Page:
Tag Archives: continental army

today’s image: George Washington


George Washington

George Washington, born February 22, 1732, in Westmoreland County, Virginia, is revered as the ‘Father of His Country’ for the great services he rendered during America’s birth and infancy–a period of nearly 20 years. Well respected by Americans for his military exploits during the Seven Years’ War, Washington commanded the Continental Army that won American independence from Britain in 1783. In 1787, Washington was elected president of the Constitutional Convention that created the form of American democratic government that survives to this day. Washington was also elected in 1787 as the first president of the United States, serving two terms. One of his officers, ‘Light-horse Harry’ Lee, summed up how Americans felt about George Washington: ‘First in war, first in peace, and first in the hearts of his countrymen.’ George Washington died at his Mount Vernon home on December 14, 1799, at the age of 67.

Image: Library of Congress

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this day in the yesteryear: George Washington Resigns as Commander-in-Chief (1783)


George Washington Resigns as Commander-in-Chief (1783)

After demonstrating exemplary leadership as commander-in-chief of the Continental Army during the American Revolution, George Washington resigned his commission and retired to Mount Vernon, Virginia. By resigning his military post, Washington established the important precedent that civilian-elected officials possess ultimate authority over the armed forces. After a brief retirement, he was elected the country’s first president. Why was he given a posthumous military promotion in 1976? More… Discuss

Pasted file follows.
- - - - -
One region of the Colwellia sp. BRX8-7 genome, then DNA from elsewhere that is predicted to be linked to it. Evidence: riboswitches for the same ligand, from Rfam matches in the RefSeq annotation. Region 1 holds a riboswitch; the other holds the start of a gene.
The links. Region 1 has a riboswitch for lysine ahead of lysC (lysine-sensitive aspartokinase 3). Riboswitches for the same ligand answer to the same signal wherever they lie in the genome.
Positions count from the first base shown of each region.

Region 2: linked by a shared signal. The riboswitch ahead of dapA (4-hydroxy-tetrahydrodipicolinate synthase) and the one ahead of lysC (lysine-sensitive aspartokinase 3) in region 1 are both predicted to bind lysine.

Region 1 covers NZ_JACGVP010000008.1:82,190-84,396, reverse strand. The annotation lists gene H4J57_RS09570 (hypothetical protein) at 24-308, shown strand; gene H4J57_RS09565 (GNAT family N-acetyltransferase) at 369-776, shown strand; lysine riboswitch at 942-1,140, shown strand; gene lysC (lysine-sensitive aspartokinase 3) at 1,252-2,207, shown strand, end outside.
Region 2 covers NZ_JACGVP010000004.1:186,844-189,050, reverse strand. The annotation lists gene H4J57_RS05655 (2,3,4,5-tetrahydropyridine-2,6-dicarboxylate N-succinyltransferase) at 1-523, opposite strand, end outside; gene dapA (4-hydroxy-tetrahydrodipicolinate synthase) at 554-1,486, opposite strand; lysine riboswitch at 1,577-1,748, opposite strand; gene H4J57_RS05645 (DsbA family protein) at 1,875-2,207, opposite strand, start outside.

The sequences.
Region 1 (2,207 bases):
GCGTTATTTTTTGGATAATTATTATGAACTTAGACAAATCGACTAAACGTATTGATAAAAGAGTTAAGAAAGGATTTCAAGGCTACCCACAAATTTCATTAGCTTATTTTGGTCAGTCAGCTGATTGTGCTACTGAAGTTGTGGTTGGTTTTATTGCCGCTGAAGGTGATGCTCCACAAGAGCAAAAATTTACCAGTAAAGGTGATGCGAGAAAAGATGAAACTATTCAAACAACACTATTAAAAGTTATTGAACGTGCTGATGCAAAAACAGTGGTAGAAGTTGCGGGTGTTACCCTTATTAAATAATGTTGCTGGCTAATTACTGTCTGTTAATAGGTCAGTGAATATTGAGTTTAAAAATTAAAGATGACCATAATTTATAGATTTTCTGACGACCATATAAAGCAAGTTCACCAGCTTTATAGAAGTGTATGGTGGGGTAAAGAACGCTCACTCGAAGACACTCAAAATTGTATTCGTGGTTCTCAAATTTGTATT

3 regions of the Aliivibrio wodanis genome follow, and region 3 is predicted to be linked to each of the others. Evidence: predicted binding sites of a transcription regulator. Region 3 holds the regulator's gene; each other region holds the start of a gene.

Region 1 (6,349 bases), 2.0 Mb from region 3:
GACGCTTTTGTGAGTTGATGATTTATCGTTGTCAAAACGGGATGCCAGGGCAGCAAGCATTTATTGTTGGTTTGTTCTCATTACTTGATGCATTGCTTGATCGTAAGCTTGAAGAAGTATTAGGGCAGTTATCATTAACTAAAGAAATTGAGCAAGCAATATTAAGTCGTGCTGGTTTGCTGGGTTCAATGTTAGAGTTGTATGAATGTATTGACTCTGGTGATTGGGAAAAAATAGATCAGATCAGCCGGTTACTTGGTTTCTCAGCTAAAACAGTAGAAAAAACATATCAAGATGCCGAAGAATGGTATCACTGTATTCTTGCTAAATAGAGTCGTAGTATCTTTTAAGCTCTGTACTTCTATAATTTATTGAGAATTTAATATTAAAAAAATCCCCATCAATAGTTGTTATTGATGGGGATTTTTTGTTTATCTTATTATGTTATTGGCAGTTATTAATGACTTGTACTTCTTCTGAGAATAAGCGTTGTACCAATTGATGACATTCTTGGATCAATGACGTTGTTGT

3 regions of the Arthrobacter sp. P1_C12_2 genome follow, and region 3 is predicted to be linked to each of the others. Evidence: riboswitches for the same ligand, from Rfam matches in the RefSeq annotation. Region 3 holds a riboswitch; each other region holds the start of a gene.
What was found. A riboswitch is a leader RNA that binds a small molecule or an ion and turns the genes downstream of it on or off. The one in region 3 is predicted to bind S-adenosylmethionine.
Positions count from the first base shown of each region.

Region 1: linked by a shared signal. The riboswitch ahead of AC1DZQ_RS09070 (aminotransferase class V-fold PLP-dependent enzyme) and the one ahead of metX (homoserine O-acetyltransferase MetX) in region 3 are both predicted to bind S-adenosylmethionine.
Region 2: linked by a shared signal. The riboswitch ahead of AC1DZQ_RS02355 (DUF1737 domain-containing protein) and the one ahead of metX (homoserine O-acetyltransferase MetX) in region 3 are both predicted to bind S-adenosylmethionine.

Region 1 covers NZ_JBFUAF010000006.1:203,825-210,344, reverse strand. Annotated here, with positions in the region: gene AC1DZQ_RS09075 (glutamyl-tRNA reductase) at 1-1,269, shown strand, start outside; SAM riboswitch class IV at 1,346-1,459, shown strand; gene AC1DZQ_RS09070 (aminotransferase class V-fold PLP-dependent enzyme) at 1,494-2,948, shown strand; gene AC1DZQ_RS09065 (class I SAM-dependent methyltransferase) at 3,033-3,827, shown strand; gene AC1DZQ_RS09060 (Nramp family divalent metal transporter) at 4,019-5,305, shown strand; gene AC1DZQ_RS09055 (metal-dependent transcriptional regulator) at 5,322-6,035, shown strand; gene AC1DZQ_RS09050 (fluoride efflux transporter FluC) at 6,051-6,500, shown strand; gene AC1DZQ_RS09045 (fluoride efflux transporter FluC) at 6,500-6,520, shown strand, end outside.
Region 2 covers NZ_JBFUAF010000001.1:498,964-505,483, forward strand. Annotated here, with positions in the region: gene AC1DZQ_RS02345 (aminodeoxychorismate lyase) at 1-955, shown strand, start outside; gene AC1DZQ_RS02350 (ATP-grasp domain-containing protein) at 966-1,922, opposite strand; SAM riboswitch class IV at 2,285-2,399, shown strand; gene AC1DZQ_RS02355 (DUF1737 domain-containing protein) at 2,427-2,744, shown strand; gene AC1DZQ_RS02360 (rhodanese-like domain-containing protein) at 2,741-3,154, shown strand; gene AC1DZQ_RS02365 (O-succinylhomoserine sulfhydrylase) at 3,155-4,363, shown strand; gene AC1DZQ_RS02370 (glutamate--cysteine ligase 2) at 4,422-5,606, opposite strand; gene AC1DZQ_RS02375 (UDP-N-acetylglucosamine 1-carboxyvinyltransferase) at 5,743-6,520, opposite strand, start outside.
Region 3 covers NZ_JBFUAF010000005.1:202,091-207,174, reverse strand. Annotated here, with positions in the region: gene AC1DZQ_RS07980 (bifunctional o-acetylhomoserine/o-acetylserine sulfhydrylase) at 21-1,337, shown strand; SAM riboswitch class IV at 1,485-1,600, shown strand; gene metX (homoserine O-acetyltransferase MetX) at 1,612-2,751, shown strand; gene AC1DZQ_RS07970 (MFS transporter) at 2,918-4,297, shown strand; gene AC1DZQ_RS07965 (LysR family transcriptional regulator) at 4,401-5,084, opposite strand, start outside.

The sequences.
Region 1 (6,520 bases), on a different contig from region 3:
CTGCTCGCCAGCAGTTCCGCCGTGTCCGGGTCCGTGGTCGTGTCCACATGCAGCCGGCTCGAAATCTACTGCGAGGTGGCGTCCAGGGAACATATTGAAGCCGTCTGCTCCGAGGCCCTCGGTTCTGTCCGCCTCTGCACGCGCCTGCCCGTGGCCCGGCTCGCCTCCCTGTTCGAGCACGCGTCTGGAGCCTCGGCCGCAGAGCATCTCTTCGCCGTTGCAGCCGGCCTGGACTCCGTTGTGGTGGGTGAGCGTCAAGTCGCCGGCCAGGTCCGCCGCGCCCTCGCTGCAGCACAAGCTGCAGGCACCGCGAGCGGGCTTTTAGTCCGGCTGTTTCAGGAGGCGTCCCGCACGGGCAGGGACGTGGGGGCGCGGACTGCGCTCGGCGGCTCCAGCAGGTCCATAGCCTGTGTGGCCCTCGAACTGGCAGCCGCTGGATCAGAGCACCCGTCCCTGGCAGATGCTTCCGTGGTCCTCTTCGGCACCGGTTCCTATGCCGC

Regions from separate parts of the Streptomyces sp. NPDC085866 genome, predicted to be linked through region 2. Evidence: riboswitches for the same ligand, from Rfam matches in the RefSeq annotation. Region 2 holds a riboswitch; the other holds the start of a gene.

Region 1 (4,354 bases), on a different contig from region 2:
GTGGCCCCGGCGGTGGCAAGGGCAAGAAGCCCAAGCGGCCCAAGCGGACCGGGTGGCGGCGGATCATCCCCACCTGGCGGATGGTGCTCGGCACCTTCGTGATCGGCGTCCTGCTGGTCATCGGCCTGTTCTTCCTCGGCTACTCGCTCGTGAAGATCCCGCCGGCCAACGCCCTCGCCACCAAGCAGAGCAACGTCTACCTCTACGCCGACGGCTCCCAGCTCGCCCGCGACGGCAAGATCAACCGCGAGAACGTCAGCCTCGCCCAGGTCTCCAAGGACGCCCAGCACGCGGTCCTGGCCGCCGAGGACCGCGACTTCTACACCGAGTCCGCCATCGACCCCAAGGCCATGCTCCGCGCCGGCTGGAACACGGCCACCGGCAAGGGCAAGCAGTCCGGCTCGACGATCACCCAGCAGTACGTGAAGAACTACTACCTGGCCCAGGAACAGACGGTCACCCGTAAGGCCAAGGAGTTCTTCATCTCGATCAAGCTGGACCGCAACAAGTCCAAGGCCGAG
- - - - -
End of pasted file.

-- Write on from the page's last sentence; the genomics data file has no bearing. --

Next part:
This Day in the Yesteryear: NATHAN HALE IS HANGED FOR SPYING (1776)


 

Nathan Hale Is Hanged for Spying (1776)

A young teacher at the start of the American Revolution, Hale joined the Continental Army and volunteered for the dangerous mission of spying on British forces. The inexperienced 21-year-old managed to penetrate the British lines but was captured and hanged without trial. His last words, reported as, “I only regret that I have but one life to lose for my country,” became a symbol of the Revolutionary spirit. Yet, some question whether these were his exact words. What might he have actually said? More…Discuss